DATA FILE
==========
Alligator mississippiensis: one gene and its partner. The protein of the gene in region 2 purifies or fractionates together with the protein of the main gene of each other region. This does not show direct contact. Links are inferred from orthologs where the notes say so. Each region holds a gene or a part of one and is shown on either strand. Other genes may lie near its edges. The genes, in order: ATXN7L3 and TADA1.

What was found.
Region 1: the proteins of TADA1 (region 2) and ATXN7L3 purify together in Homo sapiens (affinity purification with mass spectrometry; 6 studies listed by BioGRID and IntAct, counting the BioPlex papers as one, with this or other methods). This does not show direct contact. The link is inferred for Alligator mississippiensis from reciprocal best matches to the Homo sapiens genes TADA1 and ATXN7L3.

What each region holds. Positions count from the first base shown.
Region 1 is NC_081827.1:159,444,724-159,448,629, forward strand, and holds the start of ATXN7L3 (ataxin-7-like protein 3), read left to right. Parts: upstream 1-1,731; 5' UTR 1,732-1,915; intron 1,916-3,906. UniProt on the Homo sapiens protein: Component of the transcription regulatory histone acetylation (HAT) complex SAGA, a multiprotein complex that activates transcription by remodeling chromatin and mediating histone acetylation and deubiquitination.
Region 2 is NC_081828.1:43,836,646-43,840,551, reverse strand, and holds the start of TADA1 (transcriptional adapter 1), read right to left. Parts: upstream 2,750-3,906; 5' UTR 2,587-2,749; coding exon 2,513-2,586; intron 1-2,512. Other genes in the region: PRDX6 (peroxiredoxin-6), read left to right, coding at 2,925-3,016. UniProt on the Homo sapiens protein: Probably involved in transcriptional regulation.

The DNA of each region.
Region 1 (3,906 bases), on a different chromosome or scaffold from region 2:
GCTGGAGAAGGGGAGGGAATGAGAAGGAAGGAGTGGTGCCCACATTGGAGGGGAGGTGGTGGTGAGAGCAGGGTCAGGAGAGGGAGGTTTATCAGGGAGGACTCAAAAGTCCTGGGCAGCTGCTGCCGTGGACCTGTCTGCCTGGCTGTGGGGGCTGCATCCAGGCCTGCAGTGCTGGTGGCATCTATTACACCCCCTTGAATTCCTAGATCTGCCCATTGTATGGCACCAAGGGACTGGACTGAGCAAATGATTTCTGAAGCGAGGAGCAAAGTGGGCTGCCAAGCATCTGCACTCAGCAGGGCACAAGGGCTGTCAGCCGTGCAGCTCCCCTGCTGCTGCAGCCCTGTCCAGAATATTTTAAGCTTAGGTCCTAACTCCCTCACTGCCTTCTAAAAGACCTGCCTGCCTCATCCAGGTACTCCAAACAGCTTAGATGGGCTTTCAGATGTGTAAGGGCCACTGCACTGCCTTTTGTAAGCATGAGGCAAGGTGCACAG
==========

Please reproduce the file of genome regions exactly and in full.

Alligator mississippiensis: one gene and its partner. The protein of the gene in region 2 purifies or fractionates together with the protein of the main gene of each other region. This does not show direct contact. Links are inferred from orthologs where the notes say so. Each region holds a gene or a part of one and is shown on either strand. Other genes may lie near its edges. The genes, in order: ATXN7L3 and TADA1.

What was found.
Region 1: the proteins of TADA1 (region 2) and ATXN7L3 purify together in Homo sapiens (affinity purification with mass spectrometry; 6 studies listed by BioGRID and IntAct, counting the BioPlex papers as one, with this or other methods). This does not show direct contact. The link is inferred for Alligator mississippiensis from reciprocal best matches to the Homo sapiens genes TADA1 and ATXN7L3.

What each region holds. Positions count from the first base shown.
Region 1 is NC_081827.1:159,444,724-159,448,629, forward strand, and holds the start of ATXN7L3 (ataxin-7-like protein 3), read left to right. Parts: upstream 1-1,731; 5' UTR 1,732-1,915; intron 1,916-3,906. UniProt on the Homo sapiens protein: Component of the transcription regulatory histone acetylation (HAT) complex SAGA, a multiprotein complex that activates transcription by remodeling chromatin and mediating histone acetylation and deubiquitination.
Region 2 is NC_081828.1:43,836,646-43,840,551, reverse strand, and holds the start of TADA1 (transcriptional adapter 1), read right to left. Parts: upstream 2,750-3,906; 5' UTR 2,587-2,749; coding exon 2,513-2,586; intron 1-2,512. Other genes in the region: PRDX6 (peroxiredoxin-6), read left to right, coding at 2,925-3,016. UniProt on the Homo sapiens protein: Probably involved in transcriptional regulation.

The DNA of each region.
Region 1 (3,906 bases), on a different chromosome or scaffold from region 2:
GCTGGAGAAGGGGAGGGAATGAGAAGGAAGGAGTGGTGCCCACATTGGAGGGGAGGTGGTGGTGAGAGCAGGGTCAGGAGAGGGAGGTTTATCAGGGAGGACTCAAAAGTCCTGGGCAGCTGCTGCCGTGGACCTGTCTGCCTGGCTGTGGGGGCTGCATCCAGGCCTGCAGTGCTGGTGGCATCTATTACACCCCCTTGAATTCCTAGATCTGCCCATTGTATGGCACCAAGGGACTGGACTGAGCAAATGATTTCTGAAGCGAGGAGCAAAGTGGGCTGCCAAGCATCTGCACTCAGCAGGGCACAAGGGCTGTCAGCCGTGCAGCTCCCCTGCTGCTGCAGCCCTGTCCAGAATATTTTAAGCTTAGGTCCTAACTCCCTCACTGCCTTCTAAAAGACCTGCCTGCCTCATCCAGGTACTCCAAACAGCTTAGATGGGCTTTCAGATGTGTAAGGGCCACTGCACTGCCTTTTGTAAGCATGAGGCAAGGTGCACAG